The Senate Veterans’ Affairs Committee seems poised to advance a popular bipartisan bill extending disability benefits to Vietnam veterans who claim they were exposed to Agent Orange. But Department of Veterans Affairs officials said Wednesday the agency opposes the measure.
Lawmakers on both sides of the aisle expressed strong support for the legislation at a hearing Wednesday, questioning whether the VA adequately considers applications from vets who served in ocean vessels claiming exposure.
The “blue water” bill would extend the presumption that Navy veterans who served in open waters during the Vietnam War were exposed to herbicides like Agent Orange. Veterans who served on inland water or who set foot on land during the war already benefit from the presumption.
The change means that veterans whose open-water ships came within 12 nautical miles of the Vietnam coastline would no longer have to prove their conditions are directly related to their service in order to qualify for disability benefits, which veterans groups say is frequently impossible. The bill passed the House unanimously in June.
VA officials at the hearing cited a lack of scientific evidence that blue-water veterans were indeed exposed. A key study on Australian ships that advocates highlight doesn’t account for the differences in distillation processes for American ships, said Ralph Erickson, VA chief consultant for post-deployment health. Both types of ship distilled water for the sailors to use, but Australian ships did so closer to shore, making it more likely that the service members would be exposed to herbicides.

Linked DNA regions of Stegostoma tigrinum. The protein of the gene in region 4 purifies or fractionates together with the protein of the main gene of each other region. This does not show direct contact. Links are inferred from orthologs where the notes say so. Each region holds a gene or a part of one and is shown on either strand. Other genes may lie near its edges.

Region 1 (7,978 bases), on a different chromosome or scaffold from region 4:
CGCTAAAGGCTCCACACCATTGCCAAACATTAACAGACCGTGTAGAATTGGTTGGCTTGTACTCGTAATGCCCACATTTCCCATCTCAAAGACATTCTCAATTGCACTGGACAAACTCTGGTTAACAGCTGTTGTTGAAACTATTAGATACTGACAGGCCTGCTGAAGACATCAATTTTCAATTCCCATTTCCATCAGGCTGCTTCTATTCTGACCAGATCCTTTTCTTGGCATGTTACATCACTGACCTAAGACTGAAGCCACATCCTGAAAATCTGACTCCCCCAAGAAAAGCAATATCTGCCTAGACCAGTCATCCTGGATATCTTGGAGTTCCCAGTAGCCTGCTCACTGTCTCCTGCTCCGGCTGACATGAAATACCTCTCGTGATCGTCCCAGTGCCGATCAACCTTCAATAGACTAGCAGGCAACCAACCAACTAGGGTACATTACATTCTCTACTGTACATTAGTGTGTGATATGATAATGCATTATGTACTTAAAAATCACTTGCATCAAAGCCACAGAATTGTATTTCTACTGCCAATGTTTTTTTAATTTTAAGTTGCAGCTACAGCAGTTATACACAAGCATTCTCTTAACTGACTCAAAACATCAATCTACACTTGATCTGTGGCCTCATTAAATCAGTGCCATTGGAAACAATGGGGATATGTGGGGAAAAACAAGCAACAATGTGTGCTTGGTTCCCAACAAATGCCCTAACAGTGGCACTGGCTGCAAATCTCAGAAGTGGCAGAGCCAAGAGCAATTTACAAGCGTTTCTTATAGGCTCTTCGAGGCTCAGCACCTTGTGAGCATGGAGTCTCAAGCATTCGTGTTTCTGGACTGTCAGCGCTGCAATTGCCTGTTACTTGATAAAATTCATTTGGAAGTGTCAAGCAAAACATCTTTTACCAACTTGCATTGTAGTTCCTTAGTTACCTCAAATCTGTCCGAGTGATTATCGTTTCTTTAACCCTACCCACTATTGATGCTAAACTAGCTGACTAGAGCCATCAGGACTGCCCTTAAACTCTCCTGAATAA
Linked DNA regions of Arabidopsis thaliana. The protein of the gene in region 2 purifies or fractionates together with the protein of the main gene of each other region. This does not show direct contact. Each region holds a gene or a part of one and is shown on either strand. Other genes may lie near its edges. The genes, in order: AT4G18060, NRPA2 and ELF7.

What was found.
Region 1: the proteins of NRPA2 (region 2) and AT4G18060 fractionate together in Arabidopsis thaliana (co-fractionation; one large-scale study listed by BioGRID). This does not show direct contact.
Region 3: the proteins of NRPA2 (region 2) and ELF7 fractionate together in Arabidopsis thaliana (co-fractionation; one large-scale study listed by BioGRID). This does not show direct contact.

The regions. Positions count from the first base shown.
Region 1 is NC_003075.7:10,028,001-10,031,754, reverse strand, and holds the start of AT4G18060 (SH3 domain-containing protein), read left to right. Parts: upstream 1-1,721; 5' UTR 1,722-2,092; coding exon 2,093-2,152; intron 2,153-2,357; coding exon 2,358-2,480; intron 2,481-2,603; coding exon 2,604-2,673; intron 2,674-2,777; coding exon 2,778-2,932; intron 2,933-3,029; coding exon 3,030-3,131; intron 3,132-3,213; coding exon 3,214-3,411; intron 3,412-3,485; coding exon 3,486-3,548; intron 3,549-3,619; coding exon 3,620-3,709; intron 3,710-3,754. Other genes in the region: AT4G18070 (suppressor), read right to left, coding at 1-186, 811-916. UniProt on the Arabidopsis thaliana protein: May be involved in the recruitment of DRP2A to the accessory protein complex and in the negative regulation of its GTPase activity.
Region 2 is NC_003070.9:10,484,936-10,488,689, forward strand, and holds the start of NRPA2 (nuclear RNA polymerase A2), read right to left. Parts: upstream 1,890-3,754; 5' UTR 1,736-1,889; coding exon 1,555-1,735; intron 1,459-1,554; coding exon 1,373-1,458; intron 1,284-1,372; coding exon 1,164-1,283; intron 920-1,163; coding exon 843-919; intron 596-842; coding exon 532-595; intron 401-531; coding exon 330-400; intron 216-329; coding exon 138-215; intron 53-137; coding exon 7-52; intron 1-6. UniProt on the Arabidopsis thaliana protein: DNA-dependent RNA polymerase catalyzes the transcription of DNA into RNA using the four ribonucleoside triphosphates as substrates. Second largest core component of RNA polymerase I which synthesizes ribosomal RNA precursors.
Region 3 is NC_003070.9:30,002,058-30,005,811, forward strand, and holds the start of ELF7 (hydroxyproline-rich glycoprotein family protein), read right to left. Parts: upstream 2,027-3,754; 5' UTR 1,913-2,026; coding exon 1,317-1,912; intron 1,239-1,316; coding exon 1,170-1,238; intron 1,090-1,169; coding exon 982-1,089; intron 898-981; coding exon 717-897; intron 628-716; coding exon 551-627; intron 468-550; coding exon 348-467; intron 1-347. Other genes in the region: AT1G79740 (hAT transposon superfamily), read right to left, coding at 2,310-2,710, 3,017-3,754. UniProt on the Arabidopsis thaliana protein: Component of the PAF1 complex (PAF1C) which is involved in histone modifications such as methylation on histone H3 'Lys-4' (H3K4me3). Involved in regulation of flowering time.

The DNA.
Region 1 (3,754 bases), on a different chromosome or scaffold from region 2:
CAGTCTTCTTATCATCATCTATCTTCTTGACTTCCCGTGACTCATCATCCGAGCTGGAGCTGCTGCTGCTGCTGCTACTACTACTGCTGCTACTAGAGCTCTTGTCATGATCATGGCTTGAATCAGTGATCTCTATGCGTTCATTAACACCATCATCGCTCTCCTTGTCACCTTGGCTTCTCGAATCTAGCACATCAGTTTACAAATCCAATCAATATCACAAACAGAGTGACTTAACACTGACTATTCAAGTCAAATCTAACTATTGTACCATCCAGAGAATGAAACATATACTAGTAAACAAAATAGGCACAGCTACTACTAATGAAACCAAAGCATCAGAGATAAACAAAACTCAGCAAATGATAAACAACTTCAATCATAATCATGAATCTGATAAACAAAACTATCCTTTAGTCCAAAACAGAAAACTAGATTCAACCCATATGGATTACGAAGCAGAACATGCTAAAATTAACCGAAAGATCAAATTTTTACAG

“In summary, we oppose this bill because the science is not there,” said Paul Lawrence, the VA’s undersecretary of benefits. “And what we do depends on science.”
Many veterans say their claims are automatically rejected if they did not set foot on land. But Lawrence said a process exists for blue-water veterans to be considered for disability coverage.
“You wouldn’t have had a vote that you had so strong out of the House if many people believed that,” West Virginia Democrat Joe Manchin III told Lawrence. “You wouldn’t have so many people supporting it in the Senate if the constituents weren’t saying, listen, we’re just not being treated fairly.”
The expansion would be funded by increasing the fees veterans must pay for a home loan.
“I assume this bill is going to pass probably if it comes out and comes to the floor. I don’t know anybody that would be against it,” Manchin added. “Because we all have constituents who have been rejected without a fair evaluation. That’s about it in a nutshell.”
Chairman Johnny Isakson of Georgia vowed to do more to do on these issues.
“This is not the end,” he said. “This is the beginning.”
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